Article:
Tuesday, February 07, 2017

The New Catholic Debate: Is It Ever OK to Punch a Heretic?

Catholics can't agree on whether violence is an appropriate response to heresy

From Saloon.com:
Arius, leader of the anti-Homoousian Christology movement and advocate for the Father's divinity over the Son, was punched in the face by Bishop Nicholas of Myra while bragging about the success of Arianism in spreading the heresy denying the consubstantiality of the Father and Son throughout Europe, the Middle East, North Africa, and also in various Germanic kingdoms.


Illustrations of the punch were seen more than a million and half times. Arius has said he’s not a heretic — even though his “Arianism” has devolved into supporting heretical tendencies.

The punch has spurred a flurry of parodies and memes on Facebook:



Although the number of views of the memes and the glee with which the memes are being shared suggest many find it fun to watch someone who professed heresy at an Ecumenical Council get clocked, a serious debate over the act is going down over: If you see someone espousing the views of Arius in public, should your knuckles meet their jaw? The Church needs answers, apparently. Even the New York Times jumped into the debate:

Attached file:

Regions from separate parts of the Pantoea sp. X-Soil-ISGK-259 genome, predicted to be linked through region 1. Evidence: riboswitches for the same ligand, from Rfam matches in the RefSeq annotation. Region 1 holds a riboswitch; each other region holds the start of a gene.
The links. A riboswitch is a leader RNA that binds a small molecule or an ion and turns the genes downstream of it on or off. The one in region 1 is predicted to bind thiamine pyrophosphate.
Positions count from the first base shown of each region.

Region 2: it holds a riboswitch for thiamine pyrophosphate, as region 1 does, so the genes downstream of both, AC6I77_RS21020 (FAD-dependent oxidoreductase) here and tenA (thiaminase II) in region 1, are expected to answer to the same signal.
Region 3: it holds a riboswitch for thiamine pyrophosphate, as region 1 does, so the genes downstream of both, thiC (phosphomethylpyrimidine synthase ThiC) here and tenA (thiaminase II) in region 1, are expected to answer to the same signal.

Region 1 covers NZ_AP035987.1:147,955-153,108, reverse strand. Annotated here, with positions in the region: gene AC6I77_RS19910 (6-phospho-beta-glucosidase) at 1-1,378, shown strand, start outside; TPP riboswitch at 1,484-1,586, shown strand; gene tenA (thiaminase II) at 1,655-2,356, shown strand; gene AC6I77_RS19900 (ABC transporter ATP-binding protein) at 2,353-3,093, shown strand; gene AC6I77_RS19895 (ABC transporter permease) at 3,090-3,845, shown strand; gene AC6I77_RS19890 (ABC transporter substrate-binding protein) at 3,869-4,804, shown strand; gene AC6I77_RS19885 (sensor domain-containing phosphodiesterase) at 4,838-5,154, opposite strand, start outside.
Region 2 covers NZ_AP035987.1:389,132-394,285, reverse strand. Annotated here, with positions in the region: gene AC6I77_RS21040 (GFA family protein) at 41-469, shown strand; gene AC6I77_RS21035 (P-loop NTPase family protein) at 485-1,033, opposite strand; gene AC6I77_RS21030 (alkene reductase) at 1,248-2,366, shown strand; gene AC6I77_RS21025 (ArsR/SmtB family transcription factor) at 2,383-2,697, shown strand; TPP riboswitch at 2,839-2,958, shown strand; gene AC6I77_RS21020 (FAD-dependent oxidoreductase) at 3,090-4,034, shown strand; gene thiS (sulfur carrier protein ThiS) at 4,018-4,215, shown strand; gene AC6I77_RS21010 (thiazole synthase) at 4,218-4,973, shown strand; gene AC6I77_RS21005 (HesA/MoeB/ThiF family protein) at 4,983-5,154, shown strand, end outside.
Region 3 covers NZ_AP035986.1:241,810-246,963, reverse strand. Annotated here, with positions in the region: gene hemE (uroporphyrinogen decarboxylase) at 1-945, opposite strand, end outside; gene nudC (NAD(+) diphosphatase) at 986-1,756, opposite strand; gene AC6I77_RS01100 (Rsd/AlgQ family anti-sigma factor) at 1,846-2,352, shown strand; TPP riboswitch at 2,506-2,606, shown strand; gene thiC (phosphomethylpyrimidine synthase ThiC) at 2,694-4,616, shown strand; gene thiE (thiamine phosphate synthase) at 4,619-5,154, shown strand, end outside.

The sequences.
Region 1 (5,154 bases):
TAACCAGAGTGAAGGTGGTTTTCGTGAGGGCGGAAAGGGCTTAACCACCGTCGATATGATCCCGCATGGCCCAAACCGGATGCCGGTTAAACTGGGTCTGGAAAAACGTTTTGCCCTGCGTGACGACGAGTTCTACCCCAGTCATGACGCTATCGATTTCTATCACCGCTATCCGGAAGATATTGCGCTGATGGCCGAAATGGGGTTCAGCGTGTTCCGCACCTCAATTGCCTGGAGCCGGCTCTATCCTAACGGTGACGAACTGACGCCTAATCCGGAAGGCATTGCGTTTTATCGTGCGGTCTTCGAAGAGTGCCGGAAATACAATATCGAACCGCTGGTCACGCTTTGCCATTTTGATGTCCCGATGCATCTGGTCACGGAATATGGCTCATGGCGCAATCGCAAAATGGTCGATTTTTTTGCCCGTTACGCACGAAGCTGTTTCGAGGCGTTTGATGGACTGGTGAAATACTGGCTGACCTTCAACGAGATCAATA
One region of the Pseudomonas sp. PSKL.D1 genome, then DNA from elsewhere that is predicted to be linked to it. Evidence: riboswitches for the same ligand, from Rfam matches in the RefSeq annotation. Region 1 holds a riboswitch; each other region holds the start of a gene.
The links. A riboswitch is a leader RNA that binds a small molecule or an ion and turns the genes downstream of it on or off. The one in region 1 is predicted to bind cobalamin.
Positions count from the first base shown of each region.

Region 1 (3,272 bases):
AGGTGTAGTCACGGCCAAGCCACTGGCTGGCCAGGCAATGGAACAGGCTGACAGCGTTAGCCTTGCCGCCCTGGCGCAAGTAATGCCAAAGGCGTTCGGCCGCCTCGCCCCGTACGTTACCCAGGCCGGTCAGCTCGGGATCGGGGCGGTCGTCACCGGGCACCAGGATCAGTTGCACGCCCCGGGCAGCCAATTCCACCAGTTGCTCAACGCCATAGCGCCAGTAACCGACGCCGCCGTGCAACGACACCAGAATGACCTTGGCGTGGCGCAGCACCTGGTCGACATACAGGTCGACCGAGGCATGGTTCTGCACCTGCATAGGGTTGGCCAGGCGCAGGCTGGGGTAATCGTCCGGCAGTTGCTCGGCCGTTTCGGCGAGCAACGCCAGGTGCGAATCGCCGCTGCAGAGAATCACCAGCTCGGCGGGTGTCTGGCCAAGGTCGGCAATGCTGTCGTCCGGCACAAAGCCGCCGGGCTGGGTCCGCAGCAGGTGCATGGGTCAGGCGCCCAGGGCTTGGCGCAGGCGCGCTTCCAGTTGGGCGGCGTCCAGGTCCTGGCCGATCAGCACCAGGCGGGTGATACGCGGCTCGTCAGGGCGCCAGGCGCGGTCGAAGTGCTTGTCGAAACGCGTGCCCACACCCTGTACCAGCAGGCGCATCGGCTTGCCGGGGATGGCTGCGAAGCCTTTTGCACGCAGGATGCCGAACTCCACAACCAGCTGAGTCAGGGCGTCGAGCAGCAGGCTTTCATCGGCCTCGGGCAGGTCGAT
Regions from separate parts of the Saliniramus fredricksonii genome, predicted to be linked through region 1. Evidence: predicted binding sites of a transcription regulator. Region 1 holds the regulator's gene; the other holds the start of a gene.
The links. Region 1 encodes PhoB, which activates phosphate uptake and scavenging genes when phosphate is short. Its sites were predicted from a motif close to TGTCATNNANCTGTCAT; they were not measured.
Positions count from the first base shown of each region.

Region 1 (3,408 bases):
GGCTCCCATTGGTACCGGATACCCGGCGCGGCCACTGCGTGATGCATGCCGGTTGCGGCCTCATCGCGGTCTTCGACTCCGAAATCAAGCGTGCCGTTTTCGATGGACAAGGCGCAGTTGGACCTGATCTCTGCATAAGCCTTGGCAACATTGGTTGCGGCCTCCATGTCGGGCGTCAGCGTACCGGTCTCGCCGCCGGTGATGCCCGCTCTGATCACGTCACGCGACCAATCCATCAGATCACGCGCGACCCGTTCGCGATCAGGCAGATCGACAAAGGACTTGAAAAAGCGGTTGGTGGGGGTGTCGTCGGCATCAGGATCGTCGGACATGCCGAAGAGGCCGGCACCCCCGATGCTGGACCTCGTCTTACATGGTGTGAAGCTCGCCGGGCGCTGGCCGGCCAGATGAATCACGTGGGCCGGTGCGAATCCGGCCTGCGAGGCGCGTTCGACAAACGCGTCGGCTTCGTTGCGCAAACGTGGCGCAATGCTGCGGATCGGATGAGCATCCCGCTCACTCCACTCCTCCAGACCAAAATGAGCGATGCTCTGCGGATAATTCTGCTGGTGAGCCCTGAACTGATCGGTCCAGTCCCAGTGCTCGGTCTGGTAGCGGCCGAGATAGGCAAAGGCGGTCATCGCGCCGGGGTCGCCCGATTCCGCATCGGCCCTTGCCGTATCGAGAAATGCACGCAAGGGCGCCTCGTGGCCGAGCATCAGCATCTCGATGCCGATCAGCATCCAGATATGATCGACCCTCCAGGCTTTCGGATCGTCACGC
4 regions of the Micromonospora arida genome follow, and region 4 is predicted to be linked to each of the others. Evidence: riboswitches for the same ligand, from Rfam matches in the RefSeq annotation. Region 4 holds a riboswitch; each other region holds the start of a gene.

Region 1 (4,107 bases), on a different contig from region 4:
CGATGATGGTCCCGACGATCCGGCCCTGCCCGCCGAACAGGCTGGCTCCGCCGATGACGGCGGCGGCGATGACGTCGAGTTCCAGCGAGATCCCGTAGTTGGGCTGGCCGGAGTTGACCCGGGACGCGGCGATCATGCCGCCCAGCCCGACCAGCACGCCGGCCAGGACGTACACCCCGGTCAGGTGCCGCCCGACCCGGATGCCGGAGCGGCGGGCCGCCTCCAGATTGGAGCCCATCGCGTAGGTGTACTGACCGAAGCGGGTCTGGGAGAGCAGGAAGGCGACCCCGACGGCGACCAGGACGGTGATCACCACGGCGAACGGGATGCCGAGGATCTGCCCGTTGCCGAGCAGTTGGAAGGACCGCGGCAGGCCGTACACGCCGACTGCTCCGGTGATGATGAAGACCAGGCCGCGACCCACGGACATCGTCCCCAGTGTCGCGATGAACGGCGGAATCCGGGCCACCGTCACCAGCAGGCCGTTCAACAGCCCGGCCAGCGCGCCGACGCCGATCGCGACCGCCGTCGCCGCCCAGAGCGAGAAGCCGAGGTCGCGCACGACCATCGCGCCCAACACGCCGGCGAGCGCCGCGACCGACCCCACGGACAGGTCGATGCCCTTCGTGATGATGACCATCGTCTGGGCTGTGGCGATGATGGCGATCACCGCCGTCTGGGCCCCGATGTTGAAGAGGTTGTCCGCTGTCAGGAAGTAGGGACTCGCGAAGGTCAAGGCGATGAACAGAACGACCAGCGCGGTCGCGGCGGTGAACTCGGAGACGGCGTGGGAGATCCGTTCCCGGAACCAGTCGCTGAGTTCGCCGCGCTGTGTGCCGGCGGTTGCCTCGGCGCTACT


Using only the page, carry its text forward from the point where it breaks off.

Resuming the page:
There was little substantive debate online about the ethics of punching Bishop Arius. Facebook is not a place where minds are often changed, and the supporters and opponents of the sucker punch were unmoved by one another’s quips.
Opponents of the punch tended to say that violence had no place in theological debate. Supporters tended to say the punch was funny, and more than a few compared Bishop Arius’s attacker to famous punchers from pop culture, like Batman.
A glance at history indicates that violence towards heretics has been something Christians have advocated for a while now.



Thankfully, the Times didn’t bury the most important hidden gem:
Bishop Arius's sore jaw resulted from a sucker punch in what he described as “a safe space.” (It was a Church-sponsored event, after all.) He said he thought the attack happened, in part, because he was in the wrong place at the wrong time — sitting next to Bishop Nicholas.
Maybe the question shouldn’t be, “Is it OK to punch a heretic?” but, “If you don’t want to be punched in the face, maybe you shouldn’t preach heresy to the faithful?”

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